Jo and her local “competitors” taught me that jewelers who cooperate can learn a great deal from each other. It was inspiring to see that collaboration in action as they traded advice, jokes and gems over waffles or scrambled eggs at the crack of dawn. It helped me understand, too, how INSTORE was a type of jewelers’ breakfast for retailers who might otherwise feel isolated.

Jo told me this week that although she did more or less retire a few years ago, she still has jewelry in her vault that she plans to auction. She wants to get the word out about that, because she wants each cherished piece to find the right home.

Since she joined her family’s business as an adult, her favorite part of selling jewelry was placing her favorite pieces in nice homes. “I began to feel like an adoption agency,” she says. She made sure they were presented in the best light possible, too, once packaging a charm bracelet of baby shoes (one for each of seven children) in a doll house. “Sometimes you had to go all out with certain customers and buy things to create a magnificent giftwrap,” she says.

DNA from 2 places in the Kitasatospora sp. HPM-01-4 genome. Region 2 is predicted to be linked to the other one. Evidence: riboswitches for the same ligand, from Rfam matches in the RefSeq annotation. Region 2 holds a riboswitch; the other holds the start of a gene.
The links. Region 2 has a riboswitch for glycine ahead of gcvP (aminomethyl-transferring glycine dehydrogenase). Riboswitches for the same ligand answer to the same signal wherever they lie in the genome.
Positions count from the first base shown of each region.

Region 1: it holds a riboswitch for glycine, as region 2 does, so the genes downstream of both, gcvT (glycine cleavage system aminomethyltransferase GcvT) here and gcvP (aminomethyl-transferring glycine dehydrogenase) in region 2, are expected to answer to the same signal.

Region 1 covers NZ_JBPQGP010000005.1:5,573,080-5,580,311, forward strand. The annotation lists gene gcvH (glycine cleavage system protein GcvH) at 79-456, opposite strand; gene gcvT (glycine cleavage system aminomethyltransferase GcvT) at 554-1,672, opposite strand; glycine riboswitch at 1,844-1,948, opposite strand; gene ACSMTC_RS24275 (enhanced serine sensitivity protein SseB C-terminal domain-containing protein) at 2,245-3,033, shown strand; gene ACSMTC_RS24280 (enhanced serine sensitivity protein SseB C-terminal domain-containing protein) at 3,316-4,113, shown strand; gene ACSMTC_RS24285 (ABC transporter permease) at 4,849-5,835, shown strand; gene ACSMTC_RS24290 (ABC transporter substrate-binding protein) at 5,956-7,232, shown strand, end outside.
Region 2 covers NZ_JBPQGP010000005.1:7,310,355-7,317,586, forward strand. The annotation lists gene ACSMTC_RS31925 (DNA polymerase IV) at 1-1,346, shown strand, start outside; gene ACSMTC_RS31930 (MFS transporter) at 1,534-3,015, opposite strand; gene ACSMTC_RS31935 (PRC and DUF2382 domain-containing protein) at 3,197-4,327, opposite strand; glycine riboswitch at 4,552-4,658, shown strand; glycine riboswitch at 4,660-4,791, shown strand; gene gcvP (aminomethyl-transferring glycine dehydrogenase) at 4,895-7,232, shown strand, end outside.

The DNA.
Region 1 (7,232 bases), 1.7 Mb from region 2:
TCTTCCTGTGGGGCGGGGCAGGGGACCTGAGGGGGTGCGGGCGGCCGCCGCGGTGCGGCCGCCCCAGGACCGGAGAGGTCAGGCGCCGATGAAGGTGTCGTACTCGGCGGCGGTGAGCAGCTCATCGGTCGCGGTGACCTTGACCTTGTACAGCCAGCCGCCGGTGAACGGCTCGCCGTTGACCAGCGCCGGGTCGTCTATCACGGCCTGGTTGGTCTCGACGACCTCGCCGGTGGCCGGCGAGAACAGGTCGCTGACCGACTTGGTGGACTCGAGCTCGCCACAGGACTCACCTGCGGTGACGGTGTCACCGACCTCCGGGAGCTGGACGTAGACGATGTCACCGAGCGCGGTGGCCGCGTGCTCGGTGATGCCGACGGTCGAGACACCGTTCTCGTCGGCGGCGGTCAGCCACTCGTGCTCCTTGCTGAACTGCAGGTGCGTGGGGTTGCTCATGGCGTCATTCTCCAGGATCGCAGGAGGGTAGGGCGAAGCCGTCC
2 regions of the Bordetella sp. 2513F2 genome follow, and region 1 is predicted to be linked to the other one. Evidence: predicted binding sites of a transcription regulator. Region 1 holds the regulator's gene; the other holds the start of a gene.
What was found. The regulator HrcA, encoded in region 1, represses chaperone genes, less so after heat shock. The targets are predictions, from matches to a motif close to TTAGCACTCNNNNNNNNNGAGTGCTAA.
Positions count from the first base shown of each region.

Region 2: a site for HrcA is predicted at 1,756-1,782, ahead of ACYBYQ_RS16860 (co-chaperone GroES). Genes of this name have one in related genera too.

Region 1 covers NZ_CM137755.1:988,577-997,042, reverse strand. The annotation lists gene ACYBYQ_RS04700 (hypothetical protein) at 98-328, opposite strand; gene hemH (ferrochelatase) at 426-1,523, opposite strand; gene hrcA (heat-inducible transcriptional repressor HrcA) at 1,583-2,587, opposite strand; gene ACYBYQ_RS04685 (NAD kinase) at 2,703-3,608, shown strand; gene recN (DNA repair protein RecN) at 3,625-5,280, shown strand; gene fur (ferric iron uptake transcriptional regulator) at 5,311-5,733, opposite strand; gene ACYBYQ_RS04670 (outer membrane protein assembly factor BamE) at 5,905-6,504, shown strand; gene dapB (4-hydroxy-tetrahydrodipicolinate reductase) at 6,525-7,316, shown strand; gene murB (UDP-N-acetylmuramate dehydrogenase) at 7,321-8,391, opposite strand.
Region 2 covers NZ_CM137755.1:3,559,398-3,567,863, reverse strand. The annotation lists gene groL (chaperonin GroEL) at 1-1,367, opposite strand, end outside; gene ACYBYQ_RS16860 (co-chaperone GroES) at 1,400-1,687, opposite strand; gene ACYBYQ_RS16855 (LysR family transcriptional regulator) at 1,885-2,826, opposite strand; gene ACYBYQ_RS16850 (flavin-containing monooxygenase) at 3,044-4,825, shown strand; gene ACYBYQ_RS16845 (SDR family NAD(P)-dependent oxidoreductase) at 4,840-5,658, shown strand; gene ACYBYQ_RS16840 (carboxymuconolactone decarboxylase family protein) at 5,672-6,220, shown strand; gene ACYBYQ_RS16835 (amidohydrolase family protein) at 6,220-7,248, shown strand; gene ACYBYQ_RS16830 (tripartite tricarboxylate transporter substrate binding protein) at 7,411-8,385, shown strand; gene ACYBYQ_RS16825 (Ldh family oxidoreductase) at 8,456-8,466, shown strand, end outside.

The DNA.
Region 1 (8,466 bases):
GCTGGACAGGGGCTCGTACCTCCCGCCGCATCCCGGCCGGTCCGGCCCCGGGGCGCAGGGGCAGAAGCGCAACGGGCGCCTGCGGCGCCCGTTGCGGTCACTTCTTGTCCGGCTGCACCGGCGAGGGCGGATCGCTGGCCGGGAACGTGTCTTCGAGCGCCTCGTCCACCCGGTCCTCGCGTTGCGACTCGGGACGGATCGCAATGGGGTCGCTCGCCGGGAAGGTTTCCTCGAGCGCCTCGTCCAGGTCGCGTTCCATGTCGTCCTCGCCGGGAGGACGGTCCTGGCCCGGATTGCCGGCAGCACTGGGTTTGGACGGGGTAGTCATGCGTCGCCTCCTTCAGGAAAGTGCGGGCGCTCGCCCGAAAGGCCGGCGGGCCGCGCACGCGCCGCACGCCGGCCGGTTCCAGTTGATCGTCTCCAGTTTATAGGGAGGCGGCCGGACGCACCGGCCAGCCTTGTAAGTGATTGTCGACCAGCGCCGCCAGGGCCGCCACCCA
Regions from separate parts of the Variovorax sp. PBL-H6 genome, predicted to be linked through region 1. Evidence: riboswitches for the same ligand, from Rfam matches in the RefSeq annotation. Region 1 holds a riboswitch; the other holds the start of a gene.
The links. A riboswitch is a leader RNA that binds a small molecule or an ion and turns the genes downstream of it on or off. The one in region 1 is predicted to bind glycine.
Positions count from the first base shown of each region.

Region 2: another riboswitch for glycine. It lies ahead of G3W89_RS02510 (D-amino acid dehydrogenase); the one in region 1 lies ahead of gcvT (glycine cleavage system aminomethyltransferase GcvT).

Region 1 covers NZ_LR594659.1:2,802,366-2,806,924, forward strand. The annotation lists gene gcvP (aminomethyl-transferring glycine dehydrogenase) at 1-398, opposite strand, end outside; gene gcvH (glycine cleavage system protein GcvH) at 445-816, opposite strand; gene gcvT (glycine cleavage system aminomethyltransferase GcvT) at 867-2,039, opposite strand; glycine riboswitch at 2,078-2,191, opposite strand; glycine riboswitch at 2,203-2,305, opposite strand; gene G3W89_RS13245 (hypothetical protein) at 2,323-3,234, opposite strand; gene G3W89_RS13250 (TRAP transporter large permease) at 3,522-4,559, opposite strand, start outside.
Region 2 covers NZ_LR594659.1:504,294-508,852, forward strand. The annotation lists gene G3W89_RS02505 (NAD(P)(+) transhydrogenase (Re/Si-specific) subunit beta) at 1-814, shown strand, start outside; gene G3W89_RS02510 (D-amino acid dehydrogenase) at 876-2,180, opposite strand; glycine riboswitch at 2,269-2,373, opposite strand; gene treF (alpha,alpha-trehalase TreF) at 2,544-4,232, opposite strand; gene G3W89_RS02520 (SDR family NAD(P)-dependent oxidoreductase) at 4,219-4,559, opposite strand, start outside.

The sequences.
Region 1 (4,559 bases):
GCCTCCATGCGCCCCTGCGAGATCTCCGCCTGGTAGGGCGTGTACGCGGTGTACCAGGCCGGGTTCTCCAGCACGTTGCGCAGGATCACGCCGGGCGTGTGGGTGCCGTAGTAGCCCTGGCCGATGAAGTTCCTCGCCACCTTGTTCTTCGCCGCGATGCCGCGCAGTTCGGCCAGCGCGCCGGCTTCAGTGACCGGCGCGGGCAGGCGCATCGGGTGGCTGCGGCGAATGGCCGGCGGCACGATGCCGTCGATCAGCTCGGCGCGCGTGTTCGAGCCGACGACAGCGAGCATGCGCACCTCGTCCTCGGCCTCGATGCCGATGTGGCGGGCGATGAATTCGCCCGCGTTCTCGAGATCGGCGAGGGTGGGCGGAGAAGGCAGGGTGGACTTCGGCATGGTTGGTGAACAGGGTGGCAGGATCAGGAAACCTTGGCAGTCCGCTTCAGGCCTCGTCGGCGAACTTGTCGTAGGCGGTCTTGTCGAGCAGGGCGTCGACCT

Jo grew up knowing the value of personalized customer service.

Her parents, Earle E. and Isobel (Billie) Rosenblum opened a mom and pop store in a downtown Houston office building in 1955 when downtown was still the center of the city’s commerce and populated with well-heeled oil-industry types. One of those Houston clients, a rancher, had bought a new Cadillac and wanted CZs set in the fins. They took on the job, but had to make frequent repairs because every time they visited the gas station, some CZs would wind up missing.

Earle and Isobel expected all of their children to work in the family business when they were growing up.

“We wrapped gifts to earn money,” she says. “We all spent summers and Christmas working in the store. My brother, my sisters, we all had to wait on customers. But as an adult I never had anything to do with it until they asked me to come help with the jewelry store when someone was on vacation.”

Suddenly, retail jewelry became a calling and not a chore.